WASHINGTON – Arizona schools got a ‘D’ for their overall academic achievement on a national report card released Thursday by the U.S. Chamber of Commerce Foundation.
“Leaders and Laggards: A State-by-State Report Card on K-12 Educational Effectiveness,” graded states on how well their schools are performing and how well prepared students are for today’s job market.
The report, based on 2013 data, showed slight improvement for all states since the first report was released in 2007. Despite gains, however, the picture was still grim.
Arizona was one of 20 states and the District of Columbia to get a D or worse for their students’ academic achievement in the new report. And the U.S. as a whole continued to trail other nations on standardized test results, the report said.
Arizona school officials could not be reached to comment on the results Thursday, but other groups that work with schools in the state were not surprised by the grade.
“I see that this is our reality,” said Eileen Sigmund, president and CEO of Arizona Charter Schools Association. She wondered if the scores show that schools are “doing a disservice to our students, ultimately our state.”
A spokesman for the Arizona Chamber of Commerce and Industry said the national report reflects the concerns of the state’s business community – concerns that some groups in the state are working to fix.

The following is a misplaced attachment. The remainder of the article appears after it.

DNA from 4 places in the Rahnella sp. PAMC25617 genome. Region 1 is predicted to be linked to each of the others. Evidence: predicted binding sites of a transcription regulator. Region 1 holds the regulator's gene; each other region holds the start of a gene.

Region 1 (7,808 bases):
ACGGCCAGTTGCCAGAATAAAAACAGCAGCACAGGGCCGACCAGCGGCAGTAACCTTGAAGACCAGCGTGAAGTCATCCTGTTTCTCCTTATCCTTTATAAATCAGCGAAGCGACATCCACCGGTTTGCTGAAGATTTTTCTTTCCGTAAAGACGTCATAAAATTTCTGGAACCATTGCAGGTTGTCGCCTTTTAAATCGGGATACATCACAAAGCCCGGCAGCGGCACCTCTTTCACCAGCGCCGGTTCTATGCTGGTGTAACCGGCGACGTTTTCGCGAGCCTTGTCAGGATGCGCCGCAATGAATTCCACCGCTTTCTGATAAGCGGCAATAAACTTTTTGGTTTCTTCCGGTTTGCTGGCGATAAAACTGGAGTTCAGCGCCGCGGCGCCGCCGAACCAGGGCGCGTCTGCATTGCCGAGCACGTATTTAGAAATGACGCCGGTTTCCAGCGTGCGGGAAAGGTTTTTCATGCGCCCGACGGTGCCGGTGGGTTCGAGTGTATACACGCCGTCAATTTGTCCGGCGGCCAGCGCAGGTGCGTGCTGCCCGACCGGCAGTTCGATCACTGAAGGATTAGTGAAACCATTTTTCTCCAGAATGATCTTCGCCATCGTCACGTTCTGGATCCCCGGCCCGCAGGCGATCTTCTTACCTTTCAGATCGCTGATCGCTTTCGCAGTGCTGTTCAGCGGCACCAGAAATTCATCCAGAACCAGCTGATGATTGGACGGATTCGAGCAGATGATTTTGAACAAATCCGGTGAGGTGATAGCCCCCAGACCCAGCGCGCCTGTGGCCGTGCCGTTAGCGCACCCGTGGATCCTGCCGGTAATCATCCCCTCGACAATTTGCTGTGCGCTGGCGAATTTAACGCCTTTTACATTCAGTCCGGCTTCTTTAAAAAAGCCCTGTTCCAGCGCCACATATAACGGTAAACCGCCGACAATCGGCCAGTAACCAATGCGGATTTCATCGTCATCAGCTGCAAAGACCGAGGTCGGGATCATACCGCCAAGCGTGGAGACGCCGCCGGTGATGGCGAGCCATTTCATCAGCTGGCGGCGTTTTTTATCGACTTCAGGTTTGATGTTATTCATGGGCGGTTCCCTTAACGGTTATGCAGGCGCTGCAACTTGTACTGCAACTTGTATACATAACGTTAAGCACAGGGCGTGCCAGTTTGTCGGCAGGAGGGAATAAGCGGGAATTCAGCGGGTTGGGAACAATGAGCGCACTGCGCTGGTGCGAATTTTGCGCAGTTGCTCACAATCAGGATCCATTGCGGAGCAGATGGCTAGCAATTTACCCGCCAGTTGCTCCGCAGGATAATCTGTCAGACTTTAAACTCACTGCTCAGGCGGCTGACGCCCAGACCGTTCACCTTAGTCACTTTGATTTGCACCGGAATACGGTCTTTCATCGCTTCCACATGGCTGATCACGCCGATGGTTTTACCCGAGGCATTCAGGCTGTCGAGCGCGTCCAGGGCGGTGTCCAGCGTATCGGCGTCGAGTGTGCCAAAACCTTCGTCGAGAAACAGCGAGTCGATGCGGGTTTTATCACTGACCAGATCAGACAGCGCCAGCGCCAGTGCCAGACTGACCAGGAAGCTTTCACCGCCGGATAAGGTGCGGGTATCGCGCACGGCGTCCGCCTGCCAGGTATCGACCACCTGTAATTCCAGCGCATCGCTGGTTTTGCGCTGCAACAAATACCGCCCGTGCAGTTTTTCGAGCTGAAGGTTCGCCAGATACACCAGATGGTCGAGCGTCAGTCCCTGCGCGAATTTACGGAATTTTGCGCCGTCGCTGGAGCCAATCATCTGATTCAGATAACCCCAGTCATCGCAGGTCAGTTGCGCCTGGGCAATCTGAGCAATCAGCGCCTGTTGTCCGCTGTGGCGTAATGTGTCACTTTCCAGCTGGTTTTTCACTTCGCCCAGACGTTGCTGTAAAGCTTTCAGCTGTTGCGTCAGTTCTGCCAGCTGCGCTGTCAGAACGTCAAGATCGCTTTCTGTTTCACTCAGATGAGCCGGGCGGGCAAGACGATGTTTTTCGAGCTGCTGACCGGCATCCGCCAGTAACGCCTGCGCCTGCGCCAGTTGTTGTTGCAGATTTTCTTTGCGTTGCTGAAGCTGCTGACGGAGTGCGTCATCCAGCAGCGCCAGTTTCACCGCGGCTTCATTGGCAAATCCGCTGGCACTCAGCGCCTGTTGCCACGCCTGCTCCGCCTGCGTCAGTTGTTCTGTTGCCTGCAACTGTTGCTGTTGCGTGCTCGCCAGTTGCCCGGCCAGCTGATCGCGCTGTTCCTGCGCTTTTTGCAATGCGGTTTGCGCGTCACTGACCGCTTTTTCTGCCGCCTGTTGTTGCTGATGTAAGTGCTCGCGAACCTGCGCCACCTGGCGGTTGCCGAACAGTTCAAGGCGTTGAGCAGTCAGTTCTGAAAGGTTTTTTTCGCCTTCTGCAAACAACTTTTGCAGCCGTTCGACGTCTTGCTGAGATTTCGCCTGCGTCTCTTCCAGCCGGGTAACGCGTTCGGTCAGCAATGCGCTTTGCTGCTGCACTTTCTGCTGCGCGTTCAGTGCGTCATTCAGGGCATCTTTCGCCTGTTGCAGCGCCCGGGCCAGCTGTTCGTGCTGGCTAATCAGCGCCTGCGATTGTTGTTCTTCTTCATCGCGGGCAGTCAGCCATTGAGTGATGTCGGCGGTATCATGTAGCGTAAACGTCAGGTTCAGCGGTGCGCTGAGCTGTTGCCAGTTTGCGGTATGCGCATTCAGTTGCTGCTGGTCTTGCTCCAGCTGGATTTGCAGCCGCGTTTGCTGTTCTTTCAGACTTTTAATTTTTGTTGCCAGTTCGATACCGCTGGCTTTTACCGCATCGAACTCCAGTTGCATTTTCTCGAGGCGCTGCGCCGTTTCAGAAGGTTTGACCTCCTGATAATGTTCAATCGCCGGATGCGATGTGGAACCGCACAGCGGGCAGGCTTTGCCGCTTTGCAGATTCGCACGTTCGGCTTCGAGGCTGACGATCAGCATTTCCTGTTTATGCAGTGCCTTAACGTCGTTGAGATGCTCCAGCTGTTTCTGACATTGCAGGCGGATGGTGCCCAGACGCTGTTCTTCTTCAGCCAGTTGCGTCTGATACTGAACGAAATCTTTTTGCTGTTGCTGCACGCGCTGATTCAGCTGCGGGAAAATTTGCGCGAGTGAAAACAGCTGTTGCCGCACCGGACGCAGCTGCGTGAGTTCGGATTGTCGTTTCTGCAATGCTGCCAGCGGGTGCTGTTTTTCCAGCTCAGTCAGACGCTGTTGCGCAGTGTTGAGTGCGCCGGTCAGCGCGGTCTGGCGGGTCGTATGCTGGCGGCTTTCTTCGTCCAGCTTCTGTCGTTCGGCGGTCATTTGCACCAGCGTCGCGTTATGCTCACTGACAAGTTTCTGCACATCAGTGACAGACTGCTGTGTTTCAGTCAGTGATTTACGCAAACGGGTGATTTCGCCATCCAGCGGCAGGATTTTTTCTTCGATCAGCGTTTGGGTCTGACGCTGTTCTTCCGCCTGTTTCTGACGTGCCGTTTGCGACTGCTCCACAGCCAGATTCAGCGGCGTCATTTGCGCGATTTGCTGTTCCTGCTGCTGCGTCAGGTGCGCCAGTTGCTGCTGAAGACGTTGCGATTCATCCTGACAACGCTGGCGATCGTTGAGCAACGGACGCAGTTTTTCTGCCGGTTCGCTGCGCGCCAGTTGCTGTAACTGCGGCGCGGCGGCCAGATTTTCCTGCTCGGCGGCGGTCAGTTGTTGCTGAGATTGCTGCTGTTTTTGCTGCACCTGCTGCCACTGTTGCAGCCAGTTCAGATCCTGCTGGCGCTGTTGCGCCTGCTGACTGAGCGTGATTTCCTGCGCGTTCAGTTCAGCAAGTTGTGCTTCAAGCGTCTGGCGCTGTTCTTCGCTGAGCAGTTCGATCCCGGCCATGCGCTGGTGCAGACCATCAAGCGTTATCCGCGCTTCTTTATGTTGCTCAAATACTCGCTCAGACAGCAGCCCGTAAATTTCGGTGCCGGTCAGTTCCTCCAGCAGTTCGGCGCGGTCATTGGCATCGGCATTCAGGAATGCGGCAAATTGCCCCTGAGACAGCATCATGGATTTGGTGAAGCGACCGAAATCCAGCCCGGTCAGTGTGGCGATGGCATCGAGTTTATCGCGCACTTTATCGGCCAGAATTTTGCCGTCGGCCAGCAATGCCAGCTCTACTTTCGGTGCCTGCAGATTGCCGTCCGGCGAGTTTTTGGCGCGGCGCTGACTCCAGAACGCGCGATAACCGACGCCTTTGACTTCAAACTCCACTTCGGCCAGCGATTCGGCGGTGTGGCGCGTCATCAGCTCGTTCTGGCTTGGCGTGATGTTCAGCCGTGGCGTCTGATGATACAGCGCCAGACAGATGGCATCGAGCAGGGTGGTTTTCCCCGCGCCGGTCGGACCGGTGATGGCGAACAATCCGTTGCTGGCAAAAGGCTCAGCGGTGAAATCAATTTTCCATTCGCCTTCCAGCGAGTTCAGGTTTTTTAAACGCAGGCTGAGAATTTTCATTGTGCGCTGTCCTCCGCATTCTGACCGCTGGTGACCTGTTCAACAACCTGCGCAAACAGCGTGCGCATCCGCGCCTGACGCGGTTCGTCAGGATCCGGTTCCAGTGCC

“The business community understands some of the concerns that were raised in the ‘Leaders and Laggards’ report, but we’re not just sitting on our hands,” said Garrick Taylor, the state chamber spokesman. “We are doing something about it.”
The report is an issue for the chamber, he said, because it means employers are having trouble finding qualified applicants for jobs.
Workforce readiness was just one of several areas assessed in the report, from parental choice to finances to return on investment.
The academic achievement category was based on math and reading proficiency exams taken by fourth- and eighth-grade students, and comparing the 2013 averages with the percentage change in those scores from the 2007 report.
In Arizona, fewer than 30 percent of students were deemed proficient on the National Assessment of Educational Progress reading tests for fourth- and eighth-graders in the new report. Nationally, the proficiency rate was 34 percent and 35 percent, respectively.
For the math exam, 40 percent of Arizona fourth-graders were proficient, 2 percentage points below the national average; 31 percent of the state’s eighth-graders were proficient, 3 percentage points below the nation.
Taylor said the chamber has become active in education reform because it can open the door to economic development in the state.
“A high-performing education system will lead to greater job growth, which will in turn lead to a healthier economy,” he said.
Taylor pointed to “A for Arizona,” an initiative of the chamber and the Tucson Hispanic Chamber of Commerce to increase the number of top-performing low-income schools in the state. It is aimed at those schools that have “rejected the claim that their demography is destiny and have instead chosen to be excellent,” Taylor said.
Sigmund said teachers have the ability to change things.
“I think our first line of defense is teachers,” Sigmund said. “That is ultimately who is going to be making the difference for our students.”
Arizona did get an ‘A’ in the parental options category, which looked at how much control parents have over their child’s education.
Sigmund said she still finds hope in what schools can do to better prepare students for the workforce.
“I think we are starting to see a lot more cohesion towards a comprehensive solution,” she said.